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Two veteran CEOs risk $1.8 billion on a streaming app. In a pandemic.

LOS ANGELES — They had to cancel the premiere party. But Jeffrey Katzenberg and Meg Whitman have stuck with the Monday start date of Quibi, the short-form video app for smartphones that they hope will attract millions of subscribers.

The two executives have led some of the nation’s top companies for decades. They have spent the past two years in startup mode, prodding investors to kick in nearly $1.8 billion and courting producers and stars like Jennifer Lopez, LeBron James, Chance the Rapper, Idris Elba, Bill Murray, Steven Spielberg, and Chrissy Teigen. Now Katzenberg and Whitman are ready to unveil their ambitious venture right in the middle of a pandemic.

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“This is either going to be a massive home run or a massive swing and miss,” said Michael Goodman, a media analyst at Strategy Analytics.

Quibi, a portmanteau of “quick bites,” will offer movies, reality shows, and news programs made for the smartphone, with no installment clocking in at more than 10 minutes. The offerings fall into three main categories: movies that will be released in chapters; documentaries and unscripted reality shows; and quick-hit news and sports reports from NBC, BBC, ESPN, and others. Fifty shows will be available Monday.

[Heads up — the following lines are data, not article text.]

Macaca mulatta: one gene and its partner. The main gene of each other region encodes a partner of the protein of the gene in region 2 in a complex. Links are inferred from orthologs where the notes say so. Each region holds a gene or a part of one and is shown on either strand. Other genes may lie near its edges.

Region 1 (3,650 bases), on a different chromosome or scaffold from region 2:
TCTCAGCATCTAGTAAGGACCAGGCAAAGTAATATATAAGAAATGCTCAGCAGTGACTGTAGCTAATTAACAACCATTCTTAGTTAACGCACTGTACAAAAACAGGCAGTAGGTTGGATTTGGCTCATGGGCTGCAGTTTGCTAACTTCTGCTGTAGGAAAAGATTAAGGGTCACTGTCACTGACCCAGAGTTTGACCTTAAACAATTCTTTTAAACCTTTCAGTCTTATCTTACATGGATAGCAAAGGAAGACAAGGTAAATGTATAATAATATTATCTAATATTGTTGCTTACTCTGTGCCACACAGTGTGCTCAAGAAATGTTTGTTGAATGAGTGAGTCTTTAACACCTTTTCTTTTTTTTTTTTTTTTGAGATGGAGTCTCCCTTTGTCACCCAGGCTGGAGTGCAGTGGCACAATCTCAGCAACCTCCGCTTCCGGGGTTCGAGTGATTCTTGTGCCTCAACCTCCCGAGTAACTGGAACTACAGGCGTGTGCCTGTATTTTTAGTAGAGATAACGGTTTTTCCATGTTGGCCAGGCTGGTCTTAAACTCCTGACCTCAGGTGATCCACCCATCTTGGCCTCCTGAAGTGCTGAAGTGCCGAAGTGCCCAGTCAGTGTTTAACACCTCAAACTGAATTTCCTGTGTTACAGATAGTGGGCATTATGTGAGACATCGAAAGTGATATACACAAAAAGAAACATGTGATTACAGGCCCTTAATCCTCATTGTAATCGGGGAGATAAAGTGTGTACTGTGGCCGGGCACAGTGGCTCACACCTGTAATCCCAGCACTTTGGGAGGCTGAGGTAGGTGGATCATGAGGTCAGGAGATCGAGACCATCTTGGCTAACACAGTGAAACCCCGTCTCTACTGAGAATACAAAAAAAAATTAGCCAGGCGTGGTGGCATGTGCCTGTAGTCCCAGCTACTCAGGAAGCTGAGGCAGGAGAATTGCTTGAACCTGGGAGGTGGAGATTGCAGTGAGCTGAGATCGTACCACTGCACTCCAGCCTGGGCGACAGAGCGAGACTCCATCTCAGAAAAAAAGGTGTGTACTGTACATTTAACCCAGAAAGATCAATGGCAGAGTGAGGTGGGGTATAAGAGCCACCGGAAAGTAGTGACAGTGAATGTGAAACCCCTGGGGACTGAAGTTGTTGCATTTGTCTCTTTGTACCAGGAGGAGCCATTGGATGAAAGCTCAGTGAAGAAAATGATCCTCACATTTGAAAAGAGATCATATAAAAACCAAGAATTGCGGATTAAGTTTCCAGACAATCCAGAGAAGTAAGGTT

Before the spread of the coronavirus, whenever Katzenberg and Whitman made their Quibi pitch, they described it as an on-the-go diversion for anyone standing in line at Starbucks or riding the subway. The pandemic changed the context. With potential customers largely confined to their homes, it will now go up against established platforms like Netflix and Amazon Prime Video that can be watched on any screen, including the living room TV. Quibi works only on the phone.

Whitman said she wasn’t concerned about the crisis’s effect on the startup’s chances.

“Think about how often you use your phone when you’re homebound,” she said. “People who are home with their children would really like a 10-minute break.”

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There is also the question of how much people are willing to spend on streaming at a time when nearly 10 million are out of work. Entertainment options have also expanded while Katzenberg and Whitman were building their app with 267 employees in an open-floor office in Hollywood. The Walt Disney Co. and Apple joined the streaming party in November, with Disney Plus and Apple TV Plus, and TikTok, filled with short homemade videos, had a spectacular rise, hypnotizing the young viewers Quibi hopes to attract.

Under those circumstances, Quibi (rhymes with “libby”) announced last month that it would be free for its first three months. After that, the cost will be $5 a month with ads and $8 without. Shortly after the announcement of the introductory offer, the company canceled its premiere party, which was expected to draw 150 celebrities among its 1,500 guests, because of the pandemic. But delay the launch? No way.

“Given the quality and quantity and convenience of Quibi, we think it comes at a time when people are looking for relief, looking for distraction, and looking to escape,” Katzenberg said. “Those are all the things we are trying to deliver to them.”

Stay-at-home mandates have complicated the rollout, with meetings held via video conference.

“Even though Zoom is great, I can’t really read the body language in the room,” Whitman said. “And that has always been an important part of how I gauge who is doing what to whom and how things are working.”